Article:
Eternal essence
of immortal soul's steadfast fixture
founding Man's
physical cosmos.

of the spirits
to the stable
of constancy
and permanence.

Black Stone
Black Stone.

I look at this poem on the page, as you have.

I see the short lines of physical language simultaneously rise up and fall down the page. Its adjective-heavy lines offer material descriptions of volcanic rock: ‘molten lava / solidified’. But its spare language lures me into digging for more. Something more simmers beneath its calm surface. I Google images of Vanuatu’s volcanoes. Obsidian is found throughout its volcanic areas. Black basalt rock lines the shores of Molisa’s birthplace, Ambae, home to the nation’s most voluminous live volcano, the formidable Manaro Voui. Reminds me of Grace Mera Molisa herself.

I look again at the poem on the page. Now I see a volcanic fissure vent on the page with oppositional activity murmuring beneath and spilling up through it. I move from stone, ‘solid’ and ‘jagged’, to ‘free flowing’ and ‘viscous’ forms; I move from what is immediate and knowable to intangible ‘depths unknown’. Black stone is a source of life and ‘wealth’ and yet a ‘dwelling of death’; it is a tangible ‘fixture’ yet holds ‘Eternal essence’; it is a ‘threshold’ of ‘spirits’ who are at the same time ‘transfixed’ by the materiality of black stone. Black stone embodies physical and spiritual properties.

I move between this poem and other of Grace’s writings, where black stone is synonymous not only with the land, but its people. In ‘Blackstone Milestone’, the epigraphic poem in her book Local Global Indigenous Network, Grace writes ‘Blackstone means Vanuatu....Blackstone is Vanuatu’. The idea that the land and its people are one and the same reflects the NiVanuatu principal of manples, the Bislama transliteration of ‘man’ and ‘place’.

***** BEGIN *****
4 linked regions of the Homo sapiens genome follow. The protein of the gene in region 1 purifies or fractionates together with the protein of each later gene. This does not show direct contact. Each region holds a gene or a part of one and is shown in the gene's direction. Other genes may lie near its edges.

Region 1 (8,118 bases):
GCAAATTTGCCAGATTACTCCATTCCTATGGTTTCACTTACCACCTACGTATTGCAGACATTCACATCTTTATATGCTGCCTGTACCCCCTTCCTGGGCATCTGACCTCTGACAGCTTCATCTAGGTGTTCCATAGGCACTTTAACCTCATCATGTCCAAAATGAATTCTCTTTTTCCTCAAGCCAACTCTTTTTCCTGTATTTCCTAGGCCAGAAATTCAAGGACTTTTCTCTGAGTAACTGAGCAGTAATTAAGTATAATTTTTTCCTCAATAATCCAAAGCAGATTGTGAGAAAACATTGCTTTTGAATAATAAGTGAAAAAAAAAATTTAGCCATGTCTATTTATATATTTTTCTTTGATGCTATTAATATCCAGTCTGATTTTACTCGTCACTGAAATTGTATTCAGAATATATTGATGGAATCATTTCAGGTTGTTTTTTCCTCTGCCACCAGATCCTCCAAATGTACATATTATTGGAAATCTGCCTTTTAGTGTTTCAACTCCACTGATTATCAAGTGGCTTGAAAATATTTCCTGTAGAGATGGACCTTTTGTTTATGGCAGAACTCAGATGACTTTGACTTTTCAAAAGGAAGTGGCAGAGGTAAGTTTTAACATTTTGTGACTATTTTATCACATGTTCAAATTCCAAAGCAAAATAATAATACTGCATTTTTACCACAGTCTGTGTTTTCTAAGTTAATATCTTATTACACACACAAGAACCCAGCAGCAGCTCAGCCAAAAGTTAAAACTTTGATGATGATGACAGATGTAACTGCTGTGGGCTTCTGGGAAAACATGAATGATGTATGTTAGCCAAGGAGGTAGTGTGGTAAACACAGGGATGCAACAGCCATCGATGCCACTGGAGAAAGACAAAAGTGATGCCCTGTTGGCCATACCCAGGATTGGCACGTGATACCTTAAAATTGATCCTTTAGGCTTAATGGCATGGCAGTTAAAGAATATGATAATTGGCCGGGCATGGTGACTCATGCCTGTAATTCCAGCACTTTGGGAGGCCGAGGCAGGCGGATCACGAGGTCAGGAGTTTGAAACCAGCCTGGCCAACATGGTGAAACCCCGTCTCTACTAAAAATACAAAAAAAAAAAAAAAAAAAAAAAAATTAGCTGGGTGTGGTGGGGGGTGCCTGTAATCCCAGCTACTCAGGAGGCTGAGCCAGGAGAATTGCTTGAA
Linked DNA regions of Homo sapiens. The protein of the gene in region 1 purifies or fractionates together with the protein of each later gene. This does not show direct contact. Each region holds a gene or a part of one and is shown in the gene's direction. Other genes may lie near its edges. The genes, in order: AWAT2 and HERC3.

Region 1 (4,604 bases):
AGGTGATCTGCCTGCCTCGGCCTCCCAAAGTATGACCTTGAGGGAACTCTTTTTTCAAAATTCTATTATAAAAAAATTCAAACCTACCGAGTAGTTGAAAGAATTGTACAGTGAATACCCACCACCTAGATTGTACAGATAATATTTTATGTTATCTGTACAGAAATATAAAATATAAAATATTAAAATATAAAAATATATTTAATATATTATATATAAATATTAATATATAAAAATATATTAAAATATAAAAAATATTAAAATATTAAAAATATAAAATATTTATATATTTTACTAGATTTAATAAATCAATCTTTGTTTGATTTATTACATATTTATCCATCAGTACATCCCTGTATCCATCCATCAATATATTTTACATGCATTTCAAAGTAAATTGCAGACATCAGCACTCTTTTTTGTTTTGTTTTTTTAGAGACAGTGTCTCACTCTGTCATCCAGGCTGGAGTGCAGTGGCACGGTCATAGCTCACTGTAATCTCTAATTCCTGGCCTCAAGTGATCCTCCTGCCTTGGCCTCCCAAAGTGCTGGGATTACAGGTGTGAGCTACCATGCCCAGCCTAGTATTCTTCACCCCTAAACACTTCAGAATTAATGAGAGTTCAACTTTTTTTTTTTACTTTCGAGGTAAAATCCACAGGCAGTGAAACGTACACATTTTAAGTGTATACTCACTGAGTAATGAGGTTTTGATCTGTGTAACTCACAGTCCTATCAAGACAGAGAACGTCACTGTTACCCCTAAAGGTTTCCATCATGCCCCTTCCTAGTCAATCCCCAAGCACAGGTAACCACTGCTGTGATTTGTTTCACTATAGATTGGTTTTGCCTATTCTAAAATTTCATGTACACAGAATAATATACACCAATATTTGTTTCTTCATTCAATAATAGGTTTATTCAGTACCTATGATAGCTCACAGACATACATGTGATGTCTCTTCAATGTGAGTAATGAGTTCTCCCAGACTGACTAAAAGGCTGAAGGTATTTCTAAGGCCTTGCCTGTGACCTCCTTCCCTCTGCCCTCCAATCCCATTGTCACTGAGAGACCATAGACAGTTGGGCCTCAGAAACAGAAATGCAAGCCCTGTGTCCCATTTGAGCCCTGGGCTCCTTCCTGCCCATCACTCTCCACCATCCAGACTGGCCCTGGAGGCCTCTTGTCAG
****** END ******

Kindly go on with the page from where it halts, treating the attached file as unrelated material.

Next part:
Anthropologist and long time friend of Grace, Margaret Jolly, defines manples as the ‘condensation’ of the land and its people, noting that the term is often used to differentiate between local Melanesians and Europeans. Both the term and the idea then, is loaded with political agency in Vanuatu’s postcolonial era. The description of black stone as a ‘sleeping fortress’ links its protective potentialities against foreign incursions with the intensity of the stone’s ‘jet black’ colour in the previous line.

Then I turn back to the title of this poem — just two words, ‘black’ and ‘stone’.

I see the word ‘black’ releasing contestable cultural and political meanings. ‘Melanesia’, a label first applied by European explorers, stems from the Greek translation for ‘black islands’. Today Melanesia and the racial marker ‘black’ has been reclaimed from its origins in imperial racialist taxonomies. Molisa employs both terms as proud identity markers, most strikingly conveyed by the line drawn portrait on the covers of both Black Stone collections.